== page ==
Spanish Prime Minister Pedro Sanchez announced a new state of emergency on Sunday in an effort to curb soaring coronavirus infections, imposing local nightime curfews and banning travel between regions in certain cases.
“We are living in an extreme situation…it is the most serious in the last half century,” he told a news conference following a cabinet meeting.
The measure goes into force from Sunday night and will require all regions except the Canary Islands to impose a nighttime curfew.
The state of emergency will need parliamentary approval to last beyond 15 days. Sanchez asked for parliament to approve its extension up to May 9.
A growing number of regions had been calling on the government to implement the measure. Spain imposed one of the toughest lockdowns early on in the pandemic and then relaxed curbs over the summer.
But like many other European countries it has seen a second wave hit in recent weeks, and now has one of the highest numbers of infections in Western Europe. Total cases rose to 1,046,132 on Friday, while the death toll is nearing 35,000.
The decree will serve as a legal framework to implement a new warning system of levels, similar to the ones already applied in countries such as Germany and France.
According to the level of risk, travelling between regions could be banned if a regions decides, except for justified reasons such as working. Movement could also be restricted within regions in localised lockdowns.
Most of the regions are already above the parameters to be considered at the highest level of risk.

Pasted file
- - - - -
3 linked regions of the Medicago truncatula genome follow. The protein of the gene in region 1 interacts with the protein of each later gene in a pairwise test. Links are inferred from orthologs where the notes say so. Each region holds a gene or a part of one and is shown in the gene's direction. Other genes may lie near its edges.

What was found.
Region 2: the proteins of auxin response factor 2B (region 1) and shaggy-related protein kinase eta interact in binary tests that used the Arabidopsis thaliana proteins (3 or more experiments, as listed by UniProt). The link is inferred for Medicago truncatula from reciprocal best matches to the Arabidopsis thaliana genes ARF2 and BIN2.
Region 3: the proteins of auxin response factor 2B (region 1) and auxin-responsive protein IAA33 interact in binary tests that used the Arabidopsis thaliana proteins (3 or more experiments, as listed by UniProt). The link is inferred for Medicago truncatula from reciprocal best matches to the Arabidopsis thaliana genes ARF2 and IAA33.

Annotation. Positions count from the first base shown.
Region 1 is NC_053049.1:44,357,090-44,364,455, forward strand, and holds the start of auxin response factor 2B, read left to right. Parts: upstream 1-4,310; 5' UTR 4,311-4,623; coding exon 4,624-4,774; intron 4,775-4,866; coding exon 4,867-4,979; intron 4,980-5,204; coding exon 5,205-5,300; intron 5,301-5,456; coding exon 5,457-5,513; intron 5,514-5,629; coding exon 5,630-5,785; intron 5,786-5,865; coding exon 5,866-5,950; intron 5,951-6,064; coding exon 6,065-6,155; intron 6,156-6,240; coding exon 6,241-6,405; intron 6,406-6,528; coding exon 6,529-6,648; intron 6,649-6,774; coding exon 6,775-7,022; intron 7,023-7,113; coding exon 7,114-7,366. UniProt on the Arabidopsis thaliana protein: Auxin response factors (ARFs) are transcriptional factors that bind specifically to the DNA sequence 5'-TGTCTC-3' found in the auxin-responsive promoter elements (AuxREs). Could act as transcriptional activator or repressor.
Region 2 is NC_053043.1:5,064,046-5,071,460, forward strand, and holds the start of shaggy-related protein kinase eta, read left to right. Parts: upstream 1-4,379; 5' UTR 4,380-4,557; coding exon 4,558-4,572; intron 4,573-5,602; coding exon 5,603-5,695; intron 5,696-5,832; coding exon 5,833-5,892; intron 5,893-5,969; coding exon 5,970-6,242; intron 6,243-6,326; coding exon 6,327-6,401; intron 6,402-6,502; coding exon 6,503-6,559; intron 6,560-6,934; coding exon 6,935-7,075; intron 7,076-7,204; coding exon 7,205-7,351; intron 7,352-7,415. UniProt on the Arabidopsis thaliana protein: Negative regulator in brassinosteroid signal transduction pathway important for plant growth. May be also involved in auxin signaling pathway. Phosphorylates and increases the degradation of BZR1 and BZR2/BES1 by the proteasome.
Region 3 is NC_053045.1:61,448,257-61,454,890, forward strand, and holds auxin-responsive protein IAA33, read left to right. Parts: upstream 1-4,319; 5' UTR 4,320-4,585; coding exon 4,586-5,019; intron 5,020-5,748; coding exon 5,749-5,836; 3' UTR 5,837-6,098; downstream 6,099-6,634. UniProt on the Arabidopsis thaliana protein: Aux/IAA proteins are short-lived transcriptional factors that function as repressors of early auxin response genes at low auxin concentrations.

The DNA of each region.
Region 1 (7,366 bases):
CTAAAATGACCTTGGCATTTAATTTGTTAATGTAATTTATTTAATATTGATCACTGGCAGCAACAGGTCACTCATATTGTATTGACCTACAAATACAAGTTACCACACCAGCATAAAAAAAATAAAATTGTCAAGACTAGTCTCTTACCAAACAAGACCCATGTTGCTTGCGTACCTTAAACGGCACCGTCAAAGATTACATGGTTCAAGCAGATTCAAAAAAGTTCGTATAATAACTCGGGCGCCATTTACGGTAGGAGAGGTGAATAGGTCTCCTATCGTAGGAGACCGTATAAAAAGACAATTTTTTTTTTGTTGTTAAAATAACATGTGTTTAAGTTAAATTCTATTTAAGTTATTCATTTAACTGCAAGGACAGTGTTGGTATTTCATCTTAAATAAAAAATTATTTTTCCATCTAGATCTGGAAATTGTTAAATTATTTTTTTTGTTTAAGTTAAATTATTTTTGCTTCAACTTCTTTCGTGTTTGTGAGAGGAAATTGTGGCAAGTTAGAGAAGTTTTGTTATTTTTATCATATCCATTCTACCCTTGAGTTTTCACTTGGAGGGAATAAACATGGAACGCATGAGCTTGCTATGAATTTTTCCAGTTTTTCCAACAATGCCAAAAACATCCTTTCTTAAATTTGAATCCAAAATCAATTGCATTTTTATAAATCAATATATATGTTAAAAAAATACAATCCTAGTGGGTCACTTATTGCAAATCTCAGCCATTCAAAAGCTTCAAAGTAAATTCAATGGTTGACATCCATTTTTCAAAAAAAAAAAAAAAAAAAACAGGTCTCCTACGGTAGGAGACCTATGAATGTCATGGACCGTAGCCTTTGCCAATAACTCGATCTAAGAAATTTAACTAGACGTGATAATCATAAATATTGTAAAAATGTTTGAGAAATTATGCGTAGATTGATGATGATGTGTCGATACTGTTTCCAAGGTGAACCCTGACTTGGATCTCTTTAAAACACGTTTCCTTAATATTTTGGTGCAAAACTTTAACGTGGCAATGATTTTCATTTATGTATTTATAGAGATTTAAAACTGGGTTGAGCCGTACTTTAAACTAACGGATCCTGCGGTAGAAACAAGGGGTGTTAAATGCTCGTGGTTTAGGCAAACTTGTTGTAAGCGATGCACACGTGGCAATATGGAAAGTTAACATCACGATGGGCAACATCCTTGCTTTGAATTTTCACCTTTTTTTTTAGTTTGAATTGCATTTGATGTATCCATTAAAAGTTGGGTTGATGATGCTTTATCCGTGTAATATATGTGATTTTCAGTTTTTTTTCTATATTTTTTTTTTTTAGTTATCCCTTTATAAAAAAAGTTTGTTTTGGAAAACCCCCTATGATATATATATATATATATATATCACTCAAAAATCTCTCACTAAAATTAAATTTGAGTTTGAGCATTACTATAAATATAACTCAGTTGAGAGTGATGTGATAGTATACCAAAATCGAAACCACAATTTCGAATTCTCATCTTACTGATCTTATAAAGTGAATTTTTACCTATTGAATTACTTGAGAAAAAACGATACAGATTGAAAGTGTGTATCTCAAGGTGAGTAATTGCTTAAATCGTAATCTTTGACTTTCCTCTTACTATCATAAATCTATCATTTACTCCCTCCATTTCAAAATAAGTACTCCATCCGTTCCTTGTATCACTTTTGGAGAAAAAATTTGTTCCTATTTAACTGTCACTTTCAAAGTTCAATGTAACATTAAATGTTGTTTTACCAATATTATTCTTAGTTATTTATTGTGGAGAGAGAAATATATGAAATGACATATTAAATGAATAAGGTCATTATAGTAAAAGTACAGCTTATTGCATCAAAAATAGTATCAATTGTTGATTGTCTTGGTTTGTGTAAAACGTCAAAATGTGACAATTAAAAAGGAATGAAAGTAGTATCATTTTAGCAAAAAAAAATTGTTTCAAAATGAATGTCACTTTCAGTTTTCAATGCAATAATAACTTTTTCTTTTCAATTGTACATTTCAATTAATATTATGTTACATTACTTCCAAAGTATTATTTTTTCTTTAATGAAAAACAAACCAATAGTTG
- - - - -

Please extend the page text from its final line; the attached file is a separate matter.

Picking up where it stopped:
Asia surpassed 10 million infections of the new coronavirus on Saturday, the second-heaviest regional toll in the world, according to a Reuters tally, as cases continue to mount in India despite a slowdown and sharp declines elsewhere.
Behind only Latin America, Asia accounts for about one-fourth of the global caseload of 42.1 million of the virus. With over 163,000 deaths, the region accounts for some 14% of the global Covid -19 toll.
The Reuters tally is based on official reporting by countries. The true numbers of cases and deaths are likely much higher, experts say, given deficiencies in testing and potential underreporting in many countries.
Despite the Asian spikes, the region overall has reported improvement in handling the pandemic in recent weeks, with daily caseloads slowing in places like India – a sharp contrast to the Covid-19 resurgence seen in Europe and North America.
Within the region, South Asia led by India is the worst affected, with nearly 21% of the reported global coronavirus cases and 12% of deaths. This contrasts with countries like China and New Zealand that have crushed infections and Japan, where Covid -19 had been stubbornly entrenched but not accelerating.
India is the worst-hit country in the world after the United States, although infections are slowing in the world’s second-most populous country. India is reporting more than 57,000 cases of the virus a day, viewed on a weekly average, with 58 new cases per 10,000 people in Asia’s third-largest economy, according to a Reuters analysis.
India is averaging 764 Covid -19 deaths a day, the worst in the world and accounting for one in every 13 global pandemic deaths.
The country has reported nearly 7.8 million infections, behind the U.S. tally of 8.5 million, and nearly 118,000 deaths, versus 224,128 in the United States. Unlike the recent U.S. surge, however, India’s slowdown saw the lowest daily caseload in nearly three months on Wednesday.
But India’s infections may surge again, doctors fear, with a holiday approaching and winter bringing more severe pollution from farmers burning stubble, worsening the breathing difficulties that many Covid -19 patients suffer.
India’s eastern neighbour Bangladesh is Asia’s second-worst hit country, with nearly 400,000 cases. But daily infections have slowed to 1,453, less than 40% of the July peak.—AFP